Appeal from the Circuit Court of Cook County. Honorable Joan Pucillo, Judge Presiding.
Released for Publication August 13, 1996.
The Honorable Justice Rakowski delivered the opinion of the court: Zwick, P.j., and Egan, J., concur.
The opinion of the court was delivered by: Rakowski
JUSTICE RAKOWSKI delivered the opinion of the court:
The Town of Cicero (Town) issued citations to defendants for violations of a local ordinance that requires the purchase and display of a Town vehicle sticker on motor vehicles registered in the Town. Town of Cicero, Ill., Code of Ordinances, art. IV, § 22-32 (eff. August 14, 1990). Defendants, Kenneth J. LaFrancis, Herbert J. Placek, and James Harris, worked for AAA Leasing and Trucking, Inc., which owned the vehicles and registered them to a Town address. At the time of the complaints, the vehicles had no Town stickers displayed. After a hearing, the trial court dismissed the complaints on the basis that the ordinance in question was unconstitutional and exceeded the Town's home rule powers to enforce a vehicle tax against commercial vehicles under section 2-121 of the Illinois Vehicle Code (the Vehicle Code) (625 ILCS 5/2-121 (West 1994)). The Town appeals, contending the vehicle tax is authorized by its home rule powers. We agree and now reverse.
The Town is a home rule unit of government under section 6(a) of article VII of the Illinois Constitution of 1970. Section 6(a) provides, in relevant part:
"A home rule unit may exercise any power and perform any function pertaining to its government and affairs including, but not limited to, the power to regulate for the protection of the public health, safety, morals and welfare; to license; to tax; and to incur debt." Ill. Const. 1970, art. VII, § 6(a).
This provision of the constitution gives home rule units "the broadest powers possible." Scadron v. City of Des Plaines, 153 Ill. 2d 164, 174, 180 Ill. Dec. 77, 606 N.E.2d 1154 (1992), citing Ill. Ann. Stat., 1970 Const., art. VII, § 6, Constitutional Commentary, at 24 (Smith-Hurd 1971). Under section 6(i) of article VII of the Constitution, the powers of home rule units may be exercised and performed concurrently with the State unless the General Assembly specifically limits the concurrent exercise or specifically declares the State's exercise to be exclusive. Ill. Const. 1970, art. VII, § 6(i); Kalodimos v. Village of Morton Grove, 103 Ill. 2d 483, 502-07, 83 Ill. Dec. 308, 470 N.E.2d 266 (1984); Village of Bolingbrook v. Citizens Utilities Co., 158 Ill. 2d 133, 138, 198 Ill. Dec. 389, 632 N.E.2d 1000 (1994). "The General Assembly may provide specifically by law for the exclusive exercise by the State of any power or function of a home rule unit other than a taxing power ***." (Emphasis added.) Ill. Const. 1970, art. VII, § 6(h); Chicago Park District v. City of Chicago, 111 Ill. 2d 7, 14, 94 Ill. Dec. 721, 488 N.E.2d 968 (1986). In addition, the constitution provides that the "powers and functions of home rule units shall be construed liberally. " (Emphasis added.) Ill. Const. 1970, art. VII, § 6(m).
Defendants contend the Town ordinance, requiring all motor vehicles registered in the Town, including commercial vehicles, to display a Town sticker, conflicts with section 2-121 of the Vehicle Code, which states in pertinent part:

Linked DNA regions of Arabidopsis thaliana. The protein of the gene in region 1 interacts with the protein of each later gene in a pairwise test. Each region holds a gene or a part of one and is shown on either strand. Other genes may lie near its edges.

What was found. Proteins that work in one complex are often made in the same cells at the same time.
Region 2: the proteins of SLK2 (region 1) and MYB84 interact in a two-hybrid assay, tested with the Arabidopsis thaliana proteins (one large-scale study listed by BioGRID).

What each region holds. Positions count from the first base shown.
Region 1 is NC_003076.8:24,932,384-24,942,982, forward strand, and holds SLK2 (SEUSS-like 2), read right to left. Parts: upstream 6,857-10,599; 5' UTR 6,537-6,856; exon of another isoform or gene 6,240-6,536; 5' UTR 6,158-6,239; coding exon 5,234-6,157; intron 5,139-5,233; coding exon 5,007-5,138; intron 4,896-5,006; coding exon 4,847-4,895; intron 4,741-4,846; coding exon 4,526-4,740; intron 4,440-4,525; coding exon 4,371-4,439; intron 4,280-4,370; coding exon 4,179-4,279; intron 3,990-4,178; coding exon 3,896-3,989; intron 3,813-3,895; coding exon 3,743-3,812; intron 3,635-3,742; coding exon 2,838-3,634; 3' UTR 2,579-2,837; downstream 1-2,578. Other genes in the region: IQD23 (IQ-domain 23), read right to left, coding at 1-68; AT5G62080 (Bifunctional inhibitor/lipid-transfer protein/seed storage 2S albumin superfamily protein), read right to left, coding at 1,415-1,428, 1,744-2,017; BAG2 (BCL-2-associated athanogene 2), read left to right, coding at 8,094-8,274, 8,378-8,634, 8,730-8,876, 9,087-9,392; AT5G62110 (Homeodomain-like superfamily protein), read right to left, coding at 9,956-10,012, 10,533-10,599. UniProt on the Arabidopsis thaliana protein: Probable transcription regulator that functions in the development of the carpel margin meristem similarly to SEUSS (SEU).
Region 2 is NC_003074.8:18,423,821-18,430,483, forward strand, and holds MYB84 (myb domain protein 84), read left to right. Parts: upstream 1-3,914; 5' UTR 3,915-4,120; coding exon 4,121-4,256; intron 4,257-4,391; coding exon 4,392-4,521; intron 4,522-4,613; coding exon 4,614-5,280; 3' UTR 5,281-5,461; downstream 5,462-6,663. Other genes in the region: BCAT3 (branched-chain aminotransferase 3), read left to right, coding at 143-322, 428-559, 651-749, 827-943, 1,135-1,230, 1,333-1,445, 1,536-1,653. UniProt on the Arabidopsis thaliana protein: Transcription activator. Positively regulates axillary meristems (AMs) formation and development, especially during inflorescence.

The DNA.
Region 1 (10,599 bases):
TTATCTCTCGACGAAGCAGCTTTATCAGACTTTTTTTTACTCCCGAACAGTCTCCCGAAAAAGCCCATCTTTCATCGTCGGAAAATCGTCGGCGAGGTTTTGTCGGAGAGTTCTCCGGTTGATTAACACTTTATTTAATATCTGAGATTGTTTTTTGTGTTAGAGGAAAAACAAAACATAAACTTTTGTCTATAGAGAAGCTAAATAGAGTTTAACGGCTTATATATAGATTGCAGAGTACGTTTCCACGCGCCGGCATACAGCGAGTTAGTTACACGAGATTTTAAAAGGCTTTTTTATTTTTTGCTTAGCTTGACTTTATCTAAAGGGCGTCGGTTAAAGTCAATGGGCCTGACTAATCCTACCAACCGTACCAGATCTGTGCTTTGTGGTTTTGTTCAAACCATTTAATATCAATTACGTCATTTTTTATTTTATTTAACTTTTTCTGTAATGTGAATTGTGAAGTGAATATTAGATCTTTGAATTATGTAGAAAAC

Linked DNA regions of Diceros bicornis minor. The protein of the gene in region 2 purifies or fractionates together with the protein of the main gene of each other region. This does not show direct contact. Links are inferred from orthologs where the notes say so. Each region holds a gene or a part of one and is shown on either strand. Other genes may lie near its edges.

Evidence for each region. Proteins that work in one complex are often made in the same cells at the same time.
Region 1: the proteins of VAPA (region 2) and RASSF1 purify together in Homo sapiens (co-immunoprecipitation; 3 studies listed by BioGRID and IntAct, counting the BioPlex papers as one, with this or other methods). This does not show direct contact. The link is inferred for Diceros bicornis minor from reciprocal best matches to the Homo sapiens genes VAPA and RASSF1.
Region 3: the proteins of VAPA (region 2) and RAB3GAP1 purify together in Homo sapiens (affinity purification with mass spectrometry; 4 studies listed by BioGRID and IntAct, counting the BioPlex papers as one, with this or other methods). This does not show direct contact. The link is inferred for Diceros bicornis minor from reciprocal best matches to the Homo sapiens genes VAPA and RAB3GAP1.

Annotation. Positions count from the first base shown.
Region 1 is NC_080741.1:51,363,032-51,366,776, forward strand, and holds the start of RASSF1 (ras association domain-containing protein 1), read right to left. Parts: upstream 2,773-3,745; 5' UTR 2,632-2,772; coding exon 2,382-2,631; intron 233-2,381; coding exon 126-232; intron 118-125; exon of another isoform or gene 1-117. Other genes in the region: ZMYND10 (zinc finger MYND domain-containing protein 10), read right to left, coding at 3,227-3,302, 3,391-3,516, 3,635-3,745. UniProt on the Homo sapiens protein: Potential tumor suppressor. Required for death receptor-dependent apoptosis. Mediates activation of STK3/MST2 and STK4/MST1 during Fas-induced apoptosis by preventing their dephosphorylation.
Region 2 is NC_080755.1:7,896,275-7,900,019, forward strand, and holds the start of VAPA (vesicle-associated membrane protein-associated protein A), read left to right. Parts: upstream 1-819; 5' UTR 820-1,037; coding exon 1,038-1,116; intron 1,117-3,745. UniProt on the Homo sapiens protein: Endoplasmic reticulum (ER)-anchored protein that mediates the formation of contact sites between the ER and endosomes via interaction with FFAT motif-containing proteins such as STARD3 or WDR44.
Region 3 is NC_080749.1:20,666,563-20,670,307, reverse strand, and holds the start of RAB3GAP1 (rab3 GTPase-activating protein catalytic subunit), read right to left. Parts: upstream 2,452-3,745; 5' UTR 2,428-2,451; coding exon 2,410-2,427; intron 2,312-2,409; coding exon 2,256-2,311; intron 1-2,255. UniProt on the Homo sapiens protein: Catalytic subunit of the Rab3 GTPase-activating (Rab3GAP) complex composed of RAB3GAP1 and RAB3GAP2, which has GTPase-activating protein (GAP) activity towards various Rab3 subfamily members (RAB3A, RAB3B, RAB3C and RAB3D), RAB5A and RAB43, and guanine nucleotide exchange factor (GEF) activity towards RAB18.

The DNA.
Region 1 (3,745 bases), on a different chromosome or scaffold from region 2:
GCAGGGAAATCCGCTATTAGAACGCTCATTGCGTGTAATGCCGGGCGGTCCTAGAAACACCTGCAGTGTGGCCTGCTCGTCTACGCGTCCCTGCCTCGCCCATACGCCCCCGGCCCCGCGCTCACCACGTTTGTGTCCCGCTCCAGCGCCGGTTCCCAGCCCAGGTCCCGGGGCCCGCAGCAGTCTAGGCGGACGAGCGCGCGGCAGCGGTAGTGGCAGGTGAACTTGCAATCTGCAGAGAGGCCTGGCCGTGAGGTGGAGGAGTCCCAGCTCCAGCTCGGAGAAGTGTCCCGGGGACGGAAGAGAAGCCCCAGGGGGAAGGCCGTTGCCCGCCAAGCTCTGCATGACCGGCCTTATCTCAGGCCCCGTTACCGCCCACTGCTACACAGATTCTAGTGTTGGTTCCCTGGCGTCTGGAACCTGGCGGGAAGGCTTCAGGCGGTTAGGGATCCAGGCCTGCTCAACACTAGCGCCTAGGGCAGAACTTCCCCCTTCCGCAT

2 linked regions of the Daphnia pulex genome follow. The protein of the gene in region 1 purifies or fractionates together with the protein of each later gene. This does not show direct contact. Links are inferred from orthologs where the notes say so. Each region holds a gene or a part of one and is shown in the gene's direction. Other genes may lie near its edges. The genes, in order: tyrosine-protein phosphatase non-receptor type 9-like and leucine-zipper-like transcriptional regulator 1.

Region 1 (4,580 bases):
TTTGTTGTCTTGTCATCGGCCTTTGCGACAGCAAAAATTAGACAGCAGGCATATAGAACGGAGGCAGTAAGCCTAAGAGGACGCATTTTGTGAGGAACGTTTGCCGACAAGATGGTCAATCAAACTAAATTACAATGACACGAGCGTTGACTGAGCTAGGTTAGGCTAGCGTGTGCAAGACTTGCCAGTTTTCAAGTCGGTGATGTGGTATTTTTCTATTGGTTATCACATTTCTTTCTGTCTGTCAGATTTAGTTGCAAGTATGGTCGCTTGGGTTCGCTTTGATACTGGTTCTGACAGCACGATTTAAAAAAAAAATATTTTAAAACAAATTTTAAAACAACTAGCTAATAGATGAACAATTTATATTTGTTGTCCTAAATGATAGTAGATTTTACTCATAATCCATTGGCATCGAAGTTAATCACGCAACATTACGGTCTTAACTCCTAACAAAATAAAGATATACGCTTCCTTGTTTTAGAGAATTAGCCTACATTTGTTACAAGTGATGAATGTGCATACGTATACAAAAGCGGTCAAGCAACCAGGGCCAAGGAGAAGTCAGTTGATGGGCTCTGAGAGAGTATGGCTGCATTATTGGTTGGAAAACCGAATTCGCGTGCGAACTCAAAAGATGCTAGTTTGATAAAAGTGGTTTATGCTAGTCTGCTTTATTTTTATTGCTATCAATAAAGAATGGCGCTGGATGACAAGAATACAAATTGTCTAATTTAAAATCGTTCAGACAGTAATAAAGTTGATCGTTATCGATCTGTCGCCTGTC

"The city, village or incorporated town in which the owner resides or in which a vehicle has its situs or base, except commercial motor vehicles as defined in paragraph (2) of Section 18b-101 that are registered under Section 3-402.1, may impose a tax or license fee as provided in Section 8-11-4 of the Illinois Municipal Code." (Emphasis added.) 625 ILCS 5/2-121 (West 1994).
The parties do not dispute that under this section both home rule and non-home-rule units alike have the authority to impose the tax in question on noncommercial vehicles. At issue, however, is whether the phrase "except commercial motor vehicles" equally applies to home rule units, thereby rendering the Town's local ordinance unconstitutional.
Effective January 1, 1993, section 2-121 of the Vehicle Code was amended by the addition of the phrase emphasized above. Prior to the amendment, the law was well settled that home rule units could properly tax or license motor vehicles, including commercial motor vehicles. See Rozner v. Korshak, 55 Ill. 2d 430, 303 N.E.2d 389 (1973); Gilligan v. Korzen, 56 Ill. 2d 387, 308 N.E.2d 613 (1974); Village of Hoffman Estates v. Union Oil Co., 56 Ill. App. 3d 52, 13 Ill. Dec. 277, 370 N.E.2d 1304 (1977).
The Town argues the amendatory language to section 2-121 of the Vehicle Code does not apply to home rule units; therefore, the local ordinance imposing a vehicle tax on commercial vehicles is valid. The premise for this argument is that if the General Assembly intended to deny or limit the taxing power of home rule units, it would have included specific language to that effect. Our supreme court has held that a statute intended to limit or deny home rule powers must contain an express statement to that effect. Scadron v. City of Des Plaines, 153 Ill. 2d 164, 187, 180 Ill. Dec. 77, 606 N.E.2d 1154 (1992).
"This interpretation supports the home rule provisions of our constitution 'which favor concurrent exercise of power by the state and by home rule units and attempt to avoid "preemption" by judicial decisions. The Illinois approach places almost exclusive reliance on the legislature rather than the courts to keep home rule units in line.'" Scadron, 153 Ill. 2d at 188, quoting D. Baum, A Tentative Survey of Illinois Home Rule ...